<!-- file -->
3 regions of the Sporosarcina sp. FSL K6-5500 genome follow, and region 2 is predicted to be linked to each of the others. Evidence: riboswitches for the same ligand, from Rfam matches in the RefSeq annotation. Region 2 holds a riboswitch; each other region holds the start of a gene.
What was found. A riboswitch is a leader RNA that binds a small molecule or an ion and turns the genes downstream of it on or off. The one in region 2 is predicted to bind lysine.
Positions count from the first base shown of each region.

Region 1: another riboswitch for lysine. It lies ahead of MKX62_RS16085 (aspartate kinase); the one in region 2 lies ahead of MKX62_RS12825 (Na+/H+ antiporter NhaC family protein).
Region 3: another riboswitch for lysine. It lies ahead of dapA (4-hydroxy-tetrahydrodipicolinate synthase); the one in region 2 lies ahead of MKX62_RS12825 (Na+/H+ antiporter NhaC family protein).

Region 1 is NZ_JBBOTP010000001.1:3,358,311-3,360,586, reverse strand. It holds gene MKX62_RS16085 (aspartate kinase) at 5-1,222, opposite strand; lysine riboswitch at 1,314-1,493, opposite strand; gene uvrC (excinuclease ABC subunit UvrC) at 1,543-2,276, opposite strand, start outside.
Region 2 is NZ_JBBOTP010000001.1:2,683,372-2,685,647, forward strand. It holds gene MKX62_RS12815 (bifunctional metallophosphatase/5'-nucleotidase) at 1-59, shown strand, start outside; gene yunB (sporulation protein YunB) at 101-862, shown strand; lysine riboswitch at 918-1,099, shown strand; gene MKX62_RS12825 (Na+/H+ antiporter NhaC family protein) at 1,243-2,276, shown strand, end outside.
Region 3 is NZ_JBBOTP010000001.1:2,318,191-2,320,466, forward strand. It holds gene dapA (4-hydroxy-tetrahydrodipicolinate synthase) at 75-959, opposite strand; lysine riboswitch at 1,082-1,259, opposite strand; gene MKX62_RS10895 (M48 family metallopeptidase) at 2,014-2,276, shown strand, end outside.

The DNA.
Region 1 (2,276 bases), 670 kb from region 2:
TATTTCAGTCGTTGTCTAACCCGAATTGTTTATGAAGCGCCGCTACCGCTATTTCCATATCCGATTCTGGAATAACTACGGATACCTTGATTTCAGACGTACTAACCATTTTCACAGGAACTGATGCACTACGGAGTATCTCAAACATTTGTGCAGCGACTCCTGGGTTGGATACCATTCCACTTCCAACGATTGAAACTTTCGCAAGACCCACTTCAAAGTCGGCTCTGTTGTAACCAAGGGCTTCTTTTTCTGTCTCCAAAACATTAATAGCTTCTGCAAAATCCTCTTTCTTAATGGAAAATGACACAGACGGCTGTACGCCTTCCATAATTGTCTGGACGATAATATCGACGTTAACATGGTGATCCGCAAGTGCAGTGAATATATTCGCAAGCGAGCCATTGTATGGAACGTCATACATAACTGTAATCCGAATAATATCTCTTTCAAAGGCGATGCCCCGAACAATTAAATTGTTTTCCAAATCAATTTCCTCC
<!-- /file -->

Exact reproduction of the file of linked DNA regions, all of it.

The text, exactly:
3 regions of the Sporosarcina sp. FSL K6-5500 genome follow, and region 2 is predicted to be linked to each of the others. Evidence: riboswitches for the same ligand, from Rfam matches in the RefSeq annotation. Region 2 holds a riboswitch; each other region holds the start of a gene.
What was found. A riboswitch is a leader RNA that binds a small molecule or an ion and turns the genes downstream of it on or off. The one in region 2 is predicted to bind lysine.
Positions count from the first base shown of each region.

Region 1: another riboswitch for lysine. It lies ahead of MKX62_RS16085 (aspartate kinase); the one in region 2 lies ahead of MKX62_RS12825 (Na+/H+ antiporter NhaC family protein).
Region 3: another riboswitch for lysine. It lies ahead of dapA (4-hydroxy-tetrahydrodipicolinate synthase); the one in region 2 lies ahead of MKX62_RS12825 (Na+/H+ antiporter NhaC family protein).

Region 1 is NZ_JBBOTP010000001.1:3,358,311-3,360,586, reverse strand. It holds gene MKX62_RS16085 (aspartate kinase) at 5-1,222, opposite strand; lysine riboswitch at 1,314-1,493, opposite strand; gene uvrC (excinuclease ABC subunit UvrC) at 1,543-2,276, opposite strand, start outside.
Region 2 is NZ_JBBOTP010000001.1:2,683,372-2,685,647, forward strand. It holds gene MKX62_RS12815 (bifunctional metallophosphatase/5'-nucleotidase) at 1-59, shown strand, start outside; gene yunB (sporulation protein YunB) at 101-862, shown strand; lysine riboswitch at 918-1,099, shown strand; gene MKX62_RS12825 (Na+/H+ antiporter NhaC family protein) at 1,243-2,276, shown strand, end outside.
Region 3 is NZ_JBBOTP010000001.1:2,318,191-2,320,466, forward strand. It holds gene dapA (4-hydroxy-tetrahydrodipicolinate synthase) at 75-959, opposite strand; lysine riboswitch at 1,082-1,259, opposite strand; gene MKX62_RS10895 (M48 family metallopeptidase) at 2,014-2,276, shown strand, end outside.

The DNA.
Region 1 (2,276 bases), 670 kb from region 2:
TATTTCAGTCGTTGTCTAACCCGAATTGTTTATGAAGCGCCGCTACCGCTATTTCCATATCCGATTCTGGAATAACTACGGATACCTTGATTTCAGACGTACTAACCATTTTCACAGGAACTGATGCACTACGGAGTATCTCAAACATTTGTGCAGCGACTCCTGGGTTGGATACCATTCCACTTCCAACGATTGAAACTTTCGCAAGACCCACTTCAAAGTCGGCTCTGTTGTAACCAAGGGCTTCTTTTTCTGTCTCCAAAACATTAATAGCTTCTGCAAAATCCTCTTTCTTAATGGAAAATGACACAGACGGCTGTACGCCTTCCATAATTGTCTGGACGATAATATCGACGTTAACATGGTGATCCGCAAGTGCAGTGAATATATTCGCAAGCGAGCCATTGTATGGAACGTCATACATAACTGTAATCCGAATAATATCTCTTTCAAAGGCGATGCCCCGAACAATTAAATTGTTTTCCAAATCAATTTCCTCC